Jack London's "To Build A Fire"

Essay by SmalLil888High School, 11th grade February 1997

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Jack London uses the devices of plot, setting, and characterization in this short

story 'To Build A Fire' to convey his message that humans need to be social. London

sets an average, middle-aged logger in a deserted Yukon trail during a wintry season. The

temperature is seventy-five degrees below zero and the logger and his husky are traveling

towards Henderson Creek, about ten miles away, where the logger's companions are

located. London places the man in this Yukon environment to symbolize that in this cold,

cruel world, we need to learn how to benefit from each other.

        Prior to embarking on his journey, the logger is given advice from an old-timer

at Sulfur Creek that 'no man must travel alone in the Klondike after fifty below'. The

logger thinks this is 'rather womanish' and believes he can survive by himself. Along his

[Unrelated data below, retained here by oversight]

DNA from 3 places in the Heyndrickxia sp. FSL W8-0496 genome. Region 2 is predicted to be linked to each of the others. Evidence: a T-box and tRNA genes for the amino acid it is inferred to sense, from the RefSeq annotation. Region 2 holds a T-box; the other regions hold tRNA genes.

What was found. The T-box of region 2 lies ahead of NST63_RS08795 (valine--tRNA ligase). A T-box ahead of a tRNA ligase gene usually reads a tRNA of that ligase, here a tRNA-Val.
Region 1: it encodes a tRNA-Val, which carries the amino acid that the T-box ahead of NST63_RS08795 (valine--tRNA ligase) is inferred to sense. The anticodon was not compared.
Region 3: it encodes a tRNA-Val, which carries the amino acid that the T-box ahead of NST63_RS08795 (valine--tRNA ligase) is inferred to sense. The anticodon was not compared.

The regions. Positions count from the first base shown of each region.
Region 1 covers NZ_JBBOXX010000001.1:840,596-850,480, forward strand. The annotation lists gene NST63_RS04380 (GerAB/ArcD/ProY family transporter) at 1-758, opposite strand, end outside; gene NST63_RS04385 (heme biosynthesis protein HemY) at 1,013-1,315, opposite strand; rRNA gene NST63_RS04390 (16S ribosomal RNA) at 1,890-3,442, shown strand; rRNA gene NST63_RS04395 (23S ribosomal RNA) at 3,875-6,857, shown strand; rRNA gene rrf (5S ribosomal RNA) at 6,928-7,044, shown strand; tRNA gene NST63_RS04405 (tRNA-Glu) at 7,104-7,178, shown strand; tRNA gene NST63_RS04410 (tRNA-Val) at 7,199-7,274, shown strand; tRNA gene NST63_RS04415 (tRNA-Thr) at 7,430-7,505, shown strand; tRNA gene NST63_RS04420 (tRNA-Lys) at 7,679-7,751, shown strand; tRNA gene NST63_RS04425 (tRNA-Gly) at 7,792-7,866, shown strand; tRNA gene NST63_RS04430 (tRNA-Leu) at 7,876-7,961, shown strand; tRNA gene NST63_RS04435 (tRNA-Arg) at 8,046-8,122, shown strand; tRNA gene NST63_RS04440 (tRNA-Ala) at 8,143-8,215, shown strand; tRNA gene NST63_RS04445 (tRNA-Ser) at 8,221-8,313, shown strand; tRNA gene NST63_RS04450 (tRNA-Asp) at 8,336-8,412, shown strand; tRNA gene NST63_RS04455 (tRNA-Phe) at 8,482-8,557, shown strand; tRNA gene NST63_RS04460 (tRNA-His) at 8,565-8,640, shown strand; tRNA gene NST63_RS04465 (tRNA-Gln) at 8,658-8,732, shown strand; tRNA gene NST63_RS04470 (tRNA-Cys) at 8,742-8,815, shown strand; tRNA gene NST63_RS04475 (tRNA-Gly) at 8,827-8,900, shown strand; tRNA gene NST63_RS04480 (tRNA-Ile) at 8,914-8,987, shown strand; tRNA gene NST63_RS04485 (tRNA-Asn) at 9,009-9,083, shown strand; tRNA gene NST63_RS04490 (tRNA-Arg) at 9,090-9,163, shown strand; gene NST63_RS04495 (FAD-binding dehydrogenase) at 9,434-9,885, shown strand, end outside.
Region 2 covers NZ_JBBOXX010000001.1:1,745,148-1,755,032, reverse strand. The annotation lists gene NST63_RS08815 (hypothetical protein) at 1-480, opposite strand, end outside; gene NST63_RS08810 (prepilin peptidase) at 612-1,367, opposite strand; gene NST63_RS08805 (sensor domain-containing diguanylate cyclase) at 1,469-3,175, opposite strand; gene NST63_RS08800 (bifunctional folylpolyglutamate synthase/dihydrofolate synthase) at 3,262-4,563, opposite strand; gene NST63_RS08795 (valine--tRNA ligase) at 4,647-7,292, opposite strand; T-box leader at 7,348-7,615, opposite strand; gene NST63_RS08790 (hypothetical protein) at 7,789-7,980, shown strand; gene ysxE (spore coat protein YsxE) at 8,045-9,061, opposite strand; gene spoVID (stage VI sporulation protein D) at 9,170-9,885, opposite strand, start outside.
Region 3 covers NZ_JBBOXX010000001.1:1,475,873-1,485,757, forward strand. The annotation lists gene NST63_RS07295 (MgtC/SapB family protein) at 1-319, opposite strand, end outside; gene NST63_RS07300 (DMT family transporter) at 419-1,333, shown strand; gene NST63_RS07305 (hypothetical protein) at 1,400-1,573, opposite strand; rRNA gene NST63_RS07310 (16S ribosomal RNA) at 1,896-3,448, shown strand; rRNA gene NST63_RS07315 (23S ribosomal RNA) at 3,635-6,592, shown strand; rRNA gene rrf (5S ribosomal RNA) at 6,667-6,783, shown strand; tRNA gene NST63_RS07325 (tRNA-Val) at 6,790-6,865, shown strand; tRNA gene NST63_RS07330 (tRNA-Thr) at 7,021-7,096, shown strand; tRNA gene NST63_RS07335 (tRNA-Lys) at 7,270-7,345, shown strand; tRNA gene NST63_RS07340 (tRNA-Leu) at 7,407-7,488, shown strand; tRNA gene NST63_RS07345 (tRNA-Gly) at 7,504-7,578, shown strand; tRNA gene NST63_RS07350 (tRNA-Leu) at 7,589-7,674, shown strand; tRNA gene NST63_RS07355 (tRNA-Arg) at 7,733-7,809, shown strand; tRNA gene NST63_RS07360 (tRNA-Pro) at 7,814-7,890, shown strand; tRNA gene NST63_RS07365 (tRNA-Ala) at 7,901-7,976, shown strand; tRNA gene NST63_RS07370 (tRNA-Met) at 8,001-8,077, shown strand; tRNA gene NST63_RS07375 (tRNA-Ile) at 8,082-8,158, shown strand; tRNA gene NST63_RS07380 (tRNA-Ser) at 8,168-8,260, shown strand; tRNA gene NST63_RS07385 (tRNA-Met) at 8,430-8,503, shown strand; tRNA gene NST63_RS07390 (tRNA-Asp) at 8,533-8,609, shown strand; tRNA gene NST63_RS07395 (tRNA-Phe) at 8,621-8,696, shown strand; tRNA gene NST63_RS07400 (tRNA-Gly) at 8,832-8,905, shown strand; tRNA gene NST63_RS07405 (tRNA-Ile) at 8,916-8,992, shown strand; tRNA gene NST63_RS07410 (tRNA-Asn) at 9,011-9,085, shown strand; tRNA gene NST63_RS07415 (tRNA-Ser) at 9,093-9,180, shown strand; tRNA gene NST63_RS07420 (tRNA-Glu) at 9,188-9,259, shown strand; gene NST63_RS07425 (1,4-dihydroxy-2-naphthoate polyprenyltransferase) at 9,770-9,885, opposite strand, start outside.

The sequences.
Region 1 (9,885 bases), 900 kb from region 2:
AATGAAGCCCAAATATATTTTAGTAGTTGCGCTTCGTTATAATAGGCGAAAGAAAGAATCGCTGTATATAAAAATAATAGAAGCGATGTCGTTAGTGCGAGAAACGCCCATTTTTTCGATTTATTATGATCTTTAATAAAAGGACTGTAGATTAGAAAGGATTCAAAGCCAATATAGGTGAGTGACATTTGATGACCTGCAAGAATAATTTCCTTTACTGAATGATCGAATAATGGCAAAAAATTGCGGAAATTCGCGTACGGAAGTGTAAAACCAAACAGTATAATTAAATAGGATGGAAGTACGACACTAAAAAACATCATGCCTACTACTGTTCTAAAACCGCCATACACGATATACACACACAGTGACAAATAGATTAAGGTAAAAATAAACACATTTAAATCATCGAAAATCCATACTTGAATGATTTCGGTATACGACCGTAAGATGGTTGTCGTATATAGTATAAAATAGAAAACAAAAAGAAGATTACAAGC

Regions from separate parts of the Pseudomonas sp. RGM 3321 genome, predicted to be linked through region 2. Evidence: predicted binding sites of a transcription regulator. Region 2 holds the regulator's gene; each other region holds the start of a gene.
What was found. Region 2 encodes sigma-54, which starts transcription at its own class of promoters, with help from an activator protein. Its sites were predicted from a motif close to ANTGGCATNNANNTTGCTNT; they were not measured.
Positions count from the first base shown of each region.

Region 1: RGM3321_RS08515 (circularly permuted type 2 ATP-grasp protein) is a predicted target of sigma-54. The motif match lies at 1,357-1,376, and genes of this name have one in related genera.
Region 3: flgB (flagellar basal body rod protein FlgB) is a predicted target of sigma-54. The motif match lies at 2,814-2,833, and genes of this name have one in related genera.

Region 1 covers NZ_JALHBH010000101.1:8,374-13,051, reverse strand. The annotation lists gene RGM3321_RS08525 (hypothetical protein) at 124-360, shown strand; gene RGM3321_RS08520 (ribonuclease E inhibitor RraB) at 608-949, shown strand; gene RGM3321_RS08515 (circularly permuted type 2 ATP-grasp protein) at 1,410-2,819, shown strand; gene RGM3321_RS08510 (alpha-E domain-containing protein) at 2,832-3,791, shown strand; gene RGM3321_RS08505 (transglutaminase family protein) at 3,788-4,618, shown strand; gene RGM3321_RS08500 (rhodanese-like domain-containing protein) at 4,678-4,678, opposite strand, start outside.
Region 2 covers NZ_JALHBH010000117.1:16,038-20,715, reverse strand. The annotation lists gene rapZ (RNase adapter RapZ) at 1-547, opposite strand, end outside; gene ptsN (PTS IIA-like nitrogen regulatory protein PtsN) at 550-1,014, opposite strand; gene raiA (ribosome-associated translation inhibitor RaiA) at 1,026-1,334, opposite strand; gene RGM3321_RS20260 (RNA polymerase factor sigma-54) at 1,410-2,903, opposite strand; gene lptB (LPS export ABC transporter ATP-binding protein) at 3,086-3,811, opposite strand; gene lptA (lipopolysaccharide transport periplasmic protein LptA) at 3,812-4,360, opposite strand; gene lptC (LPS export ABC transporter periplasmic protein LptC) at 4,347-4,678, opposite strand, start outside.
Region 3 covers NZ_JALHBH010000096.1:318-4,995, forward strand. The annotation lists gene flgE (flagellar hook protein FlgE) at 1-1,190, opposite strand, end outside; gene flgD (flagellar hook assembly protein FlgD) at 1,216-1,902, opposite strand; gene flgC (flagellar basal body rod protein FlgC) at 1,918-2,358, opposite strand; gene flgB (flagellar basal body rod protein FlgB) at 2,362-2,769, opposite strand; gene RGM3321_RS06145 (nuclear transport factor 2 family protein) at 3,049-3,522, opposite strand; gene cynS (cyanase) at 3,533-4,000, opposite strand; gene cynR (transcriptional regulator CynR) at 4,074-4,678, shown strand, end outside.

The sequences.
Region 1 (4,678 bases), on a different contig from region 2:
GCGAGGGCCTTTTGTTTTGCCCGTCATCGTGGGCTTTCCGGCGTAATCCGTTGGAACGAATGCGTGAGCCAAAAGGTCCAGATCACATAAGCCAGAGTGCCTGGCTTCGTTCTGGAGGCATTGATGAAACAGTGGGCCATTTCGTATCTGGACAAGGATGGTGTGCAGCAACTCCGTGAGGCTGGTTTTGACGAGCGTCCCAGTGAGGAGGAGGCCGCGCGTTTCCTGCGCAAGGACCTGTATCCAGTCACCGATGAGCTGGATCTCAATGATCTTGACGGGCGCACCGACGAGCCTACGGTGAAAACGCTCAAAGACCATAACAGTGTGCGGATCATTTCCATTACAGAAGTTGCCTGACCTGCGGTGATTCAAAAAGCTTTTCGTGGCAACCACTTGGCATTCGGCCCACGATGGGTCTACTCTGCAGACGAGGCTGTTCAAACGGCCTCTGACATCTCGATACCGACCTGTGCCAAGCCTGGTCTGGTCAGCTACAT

journey, the man encounters death as he falls into a spring, where 'At a place where there

were no signs, where the soft, unbroken snow seemed to advertise solidity beneath, the

man broke through.

It was not deep. He wet himself halfway up the knees before he

floundered out to the firm crust'. Then the man builds a fire beneath a tree and snow falls

over it putting it out. London creates these natural events in the plot to prove they are not

the cause of the man's death.

        Using characterization, London is able to display on account of who is alive at

the end how one benefits from being social. The old-timer at Sulfur Creek is alive because

he is experienced and wise enough to benefit from others' experiences that it is not wise to

travel alone in the Yukon. The boys at camp are also alive because they are together and

can benefit from each other.